“We just wanted to play good music, I never really wanted to become a Rock Star” – Kurt Cobain
For everyone who hasn’t heard, Kurt Cobain is the front man of the famous Nirvana band that rose to a global phenomenon by the end of 1980s. Kurt himself was regarded as a Rock icon during the highest point in his career. ‘Kurt Cobain: Montage of Heck’ is a documentary film directed by Brett Morgen and released in April 2015 (IMDB, 2015) The documentary depicts the life of the late Rock star, Kurt Cobain from his childhood to death. The whole structure of the documentary revolves around the key interviews given by the people who were the closest to Kurt, including his mother, band mate, wife and so on. From the cassette tapes which Morgen later got access to (Gupta, 2015) had enormous amount of audio on Kurt speaking and also his own personal home recordings. Kurt’s audio (along with the journal entries) provided the blueprint for the whole documentary.
Animation is “a non-fiction film making narrative tool” (Gupta, 2015). This idea wasn’t new to Morgen who had earlier used this technique in one of his documentaries. I personally liked the idea of using animation over enacting a scene with real people. I believe this idea is powerful in a way where it only focuses on the ‘concept’ rather than the ‘story’. This documentary is more of a symbolic representation rather than a form of traditional story telling. Morgen does not directly intend to tell us the story of a great man who lived and died. He puts together a compilation of events which he believes to be true (the general concept of any documentary).
Animation is been be used in documentaries from as early as 1918 (Adams, 2009) in order to fill in the gaps of actuality. But today its rather a different scene when animation meets actuality. Animation today helps filmmakers to engage the terms of their subjects with the audience in a more flexible way to provide a “symbiotic relationship” (Adams, 2009). Now this is how I wish to look at Morgen’s work. There is a concept or ideology behind every archival footage Morgen choose to show. The animation further supports his case by exposing us as the audience to the hidden meanings. A symbol can only be drawn, and not acted out. Morgen looks at Kurt’s history as a symbolic representation of an artist’s life in general; not Kurt’s life in particular. This reminds me of Bruce Wayne saying “Anybody can become Batman”.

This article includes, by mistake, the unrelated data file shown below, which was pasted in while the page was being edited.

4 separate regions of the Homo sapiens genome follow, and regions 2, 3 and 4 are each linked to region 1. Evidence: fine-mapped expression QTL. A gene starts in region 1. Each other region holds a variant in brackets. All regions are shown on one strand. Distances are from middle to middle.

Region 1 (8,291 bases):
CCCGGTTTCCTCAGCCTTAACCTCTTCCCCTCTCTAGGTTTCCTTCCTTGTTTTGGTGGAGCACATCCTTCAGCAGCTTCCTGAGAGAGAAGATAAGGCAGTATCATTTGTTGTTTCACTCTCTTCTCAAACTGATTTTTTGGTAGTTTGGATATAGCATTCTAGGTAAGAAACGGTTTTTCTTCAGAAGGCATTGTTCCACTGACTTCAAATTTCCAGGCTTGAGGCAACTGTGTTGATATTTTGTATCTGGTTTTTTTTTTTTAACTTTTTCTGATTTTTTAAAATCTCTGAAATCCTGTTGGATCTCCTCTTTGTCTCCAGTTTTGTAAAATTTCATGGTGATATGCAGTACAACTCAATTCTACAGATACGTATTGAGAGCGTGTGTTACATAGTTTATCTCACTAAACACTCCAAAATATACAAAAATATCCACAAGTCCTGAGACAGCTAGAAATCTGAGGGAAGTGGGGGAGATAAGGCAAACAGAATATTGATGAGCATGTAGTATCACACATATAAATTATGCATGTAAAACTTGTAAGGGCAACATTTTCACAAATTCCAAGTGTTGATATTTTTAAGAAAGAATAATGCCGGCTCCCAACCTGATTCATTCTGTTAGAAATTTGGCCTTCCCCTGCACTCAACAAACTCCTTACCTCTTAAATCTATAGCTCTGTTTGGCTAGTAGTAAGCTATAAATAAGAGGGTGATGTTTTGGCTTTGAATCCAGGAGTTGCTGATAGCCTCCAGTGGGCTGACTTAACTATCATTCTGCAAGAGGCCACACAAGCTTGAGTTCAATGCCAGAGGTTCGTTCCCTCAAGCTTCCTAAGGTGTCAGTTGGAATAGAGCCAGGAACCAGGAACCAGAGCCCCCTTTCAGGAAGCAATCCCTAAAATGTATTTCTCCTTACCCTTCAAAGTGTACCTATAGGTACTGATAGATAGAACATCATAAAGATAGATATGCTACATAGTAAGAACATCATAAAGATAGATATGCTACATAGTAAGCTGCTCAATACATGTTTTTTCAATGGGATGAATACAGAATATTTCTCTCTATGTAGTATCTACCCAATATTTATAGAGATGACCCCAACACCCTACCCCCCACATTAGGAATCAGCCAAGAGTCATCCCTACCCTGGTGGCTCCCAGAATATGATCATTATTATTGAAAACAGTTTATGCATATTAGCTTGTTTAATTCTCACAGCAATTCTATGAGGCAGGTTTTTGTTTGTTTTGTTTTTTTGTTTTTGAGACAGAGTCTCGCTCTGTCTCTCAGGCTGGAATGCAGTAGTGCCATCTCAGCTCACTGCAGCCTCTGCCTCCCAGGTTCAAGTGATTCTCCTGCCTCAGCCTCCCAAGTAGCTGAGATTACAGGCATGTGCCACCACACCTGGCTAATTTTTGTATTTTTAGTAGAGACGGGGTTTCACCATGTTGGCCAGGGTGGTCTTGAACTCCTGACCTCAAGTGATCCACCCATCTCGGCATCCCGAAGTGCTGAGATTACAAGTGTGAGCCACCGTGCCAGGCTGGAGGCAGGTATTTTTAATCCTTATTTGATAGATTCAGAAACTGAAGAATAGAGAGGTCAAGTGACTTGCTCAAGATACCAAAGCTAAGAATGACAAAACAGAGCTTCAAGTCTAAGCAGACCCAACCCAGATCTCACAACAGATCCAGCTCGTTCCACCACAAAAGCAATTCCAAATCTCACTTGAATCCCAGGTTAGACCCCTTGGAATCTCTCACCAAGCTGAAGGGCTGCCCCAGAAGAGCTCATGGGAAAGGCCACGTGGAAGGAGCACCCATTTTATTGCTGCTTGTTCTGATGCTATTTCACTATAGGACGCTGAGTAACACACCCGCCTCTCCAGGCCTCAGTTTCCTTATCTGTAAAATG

Over its release, Montage of Heck received mostly positive reviews from the Nirvana fans and yet some people who claimed to have known Kurt personally have a different opinion. Buzz Osborne, who knew Kurt right from their high school days claims the whole documentary to be nonsense. Well every documentary goes through this. This is not first time.
According to Buzz, “I tried to fuck the fat-retard” never really happened, though we could hear it in Kurt’s own voice. And most importantly, Kurt faked his stomach problem in order to stay loaded with Heroin. I personally have no interest to both these claims. Its what we chose to believe. Montage of Heck is Morgen’s version of reality. Its what he chose to believe. At least he did not make up anything. As a documentarian myself, I think I can live with that.
“You either die a hero or you live long enough to see yourself become the villain.” Do I even need to cite this quote? Who hasn’t heard it?
I never knew about Kurt or even Nirvana until I saw this film. But now, the above quote is what I understand about Kurt. Every interviewee in this film has been with Kurt in different stages of his life and none claimed to have not seen a problem with Kurt. Kurt’s life never changed after fame or marriage. His life changed as early as his parent’s divorce. In the very beginning of the film, Kurt had to bounce from place to place as his own family broke apart. He wanted to be loved, which Morgen is convinced he didn’t receive.